Thursday, September 20, 2018

Dark Tide Rising (William Monk #24), by Anne Perry

Random House/Ballantine Books, ISBN 9780399179914, September 2018

Businessman Harry Exeter comes to Oliver Rathbone, who summons old friend and Thames River Police Commander William Monk, on a nasty, wet, cold evening.

Exeter's wife Kate has been kidnapped. The kidnappers are demanding a large ransom--one he can, with some difficulty, raise. He's ready to pay, in order to get his beloved wife back. Yet it has to be delivered on Jacob's Island, less an island than a slum built on a swamp and sinking into the river. He needs knowledgeable and trustworthy escort to even get to the right spot.

Of course Monk agrees. It's the only think to do. (Even the US was still decades away from the events that led to today's now long-standing Never Pay Ransom policy on the part of law enforcement.) He carefully selects a small team of his most trusted, reliable men, and escorts Exeter when the time comes.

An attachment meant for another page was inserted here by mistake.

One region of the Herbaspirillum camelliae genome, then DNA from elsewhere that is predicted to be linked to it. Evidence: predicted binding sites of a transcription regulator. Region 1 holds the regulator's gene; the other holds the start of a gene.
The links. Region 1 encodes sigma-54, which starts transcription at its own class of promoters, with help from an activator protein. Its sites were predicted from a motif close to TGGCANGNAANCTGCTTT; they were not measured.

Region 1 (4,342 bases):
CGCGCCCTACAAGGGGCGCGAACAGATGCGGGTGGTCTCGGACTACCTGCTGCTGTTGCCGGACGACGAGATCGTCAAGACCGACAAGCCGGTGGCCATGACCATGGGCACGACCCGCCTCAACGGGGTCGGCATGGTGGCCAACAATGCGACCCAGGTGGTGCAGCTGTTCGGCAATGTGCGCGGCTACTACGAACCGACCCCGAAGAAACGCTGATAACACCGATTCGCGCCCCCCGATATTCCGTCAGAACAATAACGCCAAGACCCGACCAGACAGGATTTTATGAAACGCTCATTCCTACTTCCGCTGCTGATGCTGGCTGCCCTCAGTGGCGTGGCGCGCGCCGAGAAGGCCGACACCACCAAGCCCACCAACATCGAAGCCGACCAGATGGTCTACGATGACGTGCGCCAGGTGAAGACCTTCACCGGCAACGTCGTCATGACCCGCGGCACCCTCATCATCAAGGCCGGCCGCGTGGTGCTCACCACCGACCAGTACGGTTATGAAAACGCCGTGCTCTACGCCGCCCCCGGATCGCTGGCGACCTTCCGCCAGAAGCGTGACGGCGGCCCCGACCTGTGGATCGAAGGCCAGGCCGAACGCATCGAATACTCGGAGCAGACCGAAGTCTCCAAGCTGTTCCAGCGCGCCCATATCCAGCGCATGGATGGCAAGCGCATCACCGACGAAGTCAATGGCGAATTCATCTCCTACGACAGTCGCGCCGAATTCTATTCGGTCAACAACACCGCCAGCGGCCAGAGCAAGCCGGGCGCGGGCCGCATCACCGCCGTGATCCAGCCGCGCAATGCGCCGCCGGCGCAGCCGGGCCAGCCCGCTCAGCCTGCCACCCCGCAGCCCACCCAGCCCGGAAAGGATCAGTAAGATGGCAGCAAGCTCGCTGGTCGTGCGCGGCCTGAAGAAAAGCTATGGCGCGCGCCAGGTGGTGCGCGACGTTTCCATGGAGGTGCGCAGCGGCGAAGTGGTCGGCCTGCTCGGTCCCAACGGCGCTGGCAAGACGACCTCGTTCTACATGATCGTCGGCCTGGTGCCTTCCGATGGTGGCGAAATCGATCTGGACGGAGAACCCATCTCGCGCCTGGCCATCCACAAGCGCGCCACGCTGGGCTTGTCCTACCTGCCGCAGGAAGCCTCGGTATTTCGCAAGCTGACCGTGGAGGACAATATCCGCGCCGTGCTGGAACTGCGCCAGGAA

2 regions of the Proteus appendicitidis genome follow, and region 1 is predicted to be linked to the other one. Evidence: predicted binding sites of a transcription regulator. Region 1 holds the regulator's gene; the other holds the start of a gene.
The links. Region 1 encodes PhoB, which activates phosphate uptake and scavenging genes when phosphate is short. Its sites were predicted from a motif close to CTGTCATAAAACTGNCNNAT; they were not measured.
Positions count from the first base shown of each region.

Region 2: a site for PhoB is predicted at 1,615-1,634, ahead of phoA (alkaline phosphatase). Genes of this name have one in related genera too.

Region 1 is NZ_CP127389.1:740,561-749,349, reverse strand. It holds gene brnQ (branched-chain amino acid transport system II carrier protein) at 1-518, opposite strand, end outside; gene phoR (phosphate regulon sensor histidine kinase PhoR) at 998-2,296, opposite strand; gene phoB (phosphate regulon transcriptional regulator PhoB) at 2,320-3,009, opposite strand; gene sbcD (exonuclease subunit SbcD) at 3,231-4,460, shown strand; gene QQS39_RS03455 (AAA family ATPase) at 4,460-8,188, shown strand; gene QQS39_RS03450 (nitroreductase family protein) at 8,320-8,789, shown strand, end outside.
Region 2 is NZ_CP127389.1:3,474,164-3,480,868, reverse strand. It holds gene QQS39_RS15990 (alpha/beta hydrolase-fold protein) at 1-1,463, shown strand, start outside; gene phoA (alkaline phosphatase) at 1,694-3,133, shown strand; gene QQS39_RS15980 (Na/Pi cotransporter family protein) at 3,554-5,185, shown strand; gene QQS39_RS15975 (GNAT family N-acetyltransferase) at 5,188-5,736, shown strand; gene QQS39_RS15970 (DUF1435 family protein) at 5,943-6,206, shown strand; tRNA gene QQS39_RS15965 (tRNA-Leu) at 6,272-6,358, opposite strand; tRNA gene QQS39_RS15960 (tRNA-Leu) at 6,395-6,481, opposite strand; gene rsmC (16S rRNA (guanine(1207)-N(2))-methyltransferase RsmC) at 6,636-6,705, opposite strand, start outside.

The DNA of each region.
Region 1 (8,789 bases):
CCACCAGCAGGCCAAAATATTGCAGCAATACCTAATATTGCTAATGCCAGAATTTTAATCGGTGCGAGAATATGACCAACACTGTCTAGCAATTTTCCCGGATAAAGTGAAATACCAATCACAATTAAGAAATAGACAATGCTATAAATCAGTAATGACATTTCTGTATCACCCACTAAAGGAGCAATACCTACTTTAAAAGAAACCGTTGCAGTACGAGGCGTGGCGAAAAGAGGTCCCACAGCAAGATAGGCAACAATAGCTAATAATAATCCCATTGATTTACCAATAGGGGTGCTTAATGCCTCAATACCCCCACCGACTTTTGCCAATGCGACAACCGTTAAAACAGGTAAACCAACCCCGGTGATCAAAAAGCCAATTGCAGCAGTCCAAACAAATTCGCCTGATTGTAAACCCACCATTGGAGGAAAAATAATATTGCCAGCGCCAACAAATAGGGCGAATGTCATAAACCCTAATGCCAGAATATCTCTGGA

And things go horribly wrong. Kate Exeter is killed, and the money taken. It's a complete disaster, and the only explanation is that one of Monk's trusted men betrayed them.

This is a twisty, complicated story, and Monk, his men, Hester, Rathbone, Runcorn, and everyone around them deals with betrayal and the fear of betrayal. John Hooper is one of the few people Monk has told his dangerous secret: that much of his life is a blank to him, memory lost and never regained after a head injury when he was already a Detective Inspector on the Metropolitan police. Hooper has his own potentially deadly secret past, that he has not shared with Monk in return. Exeter's banker, Mr. Doyle, has social ambitions he can't meet without money he doesn't have. The bank's bookkeeper has noticed odd transfers in Exeter's accounts and in the account of Kate Exeter's inheritance trust, which neither she nor Exeter have access to till she turns thirty-three. Only Mr. Doyle and the trustee, Kate's cousin, Maurice Latham, do. Kate's other surviving cousin, Celia Darwin, has her doubts about both Latham and Exeter.

But Exeter's grief is very convincing, wholly so to Monk, who imagines losing Hester the same way.

It's another very satisfying tale of murder, mystery, and of course courtroom drama. Recommended.

I received a free electronic galley of this book from the publisher via NetGalley, and am reviewing it voluntarily.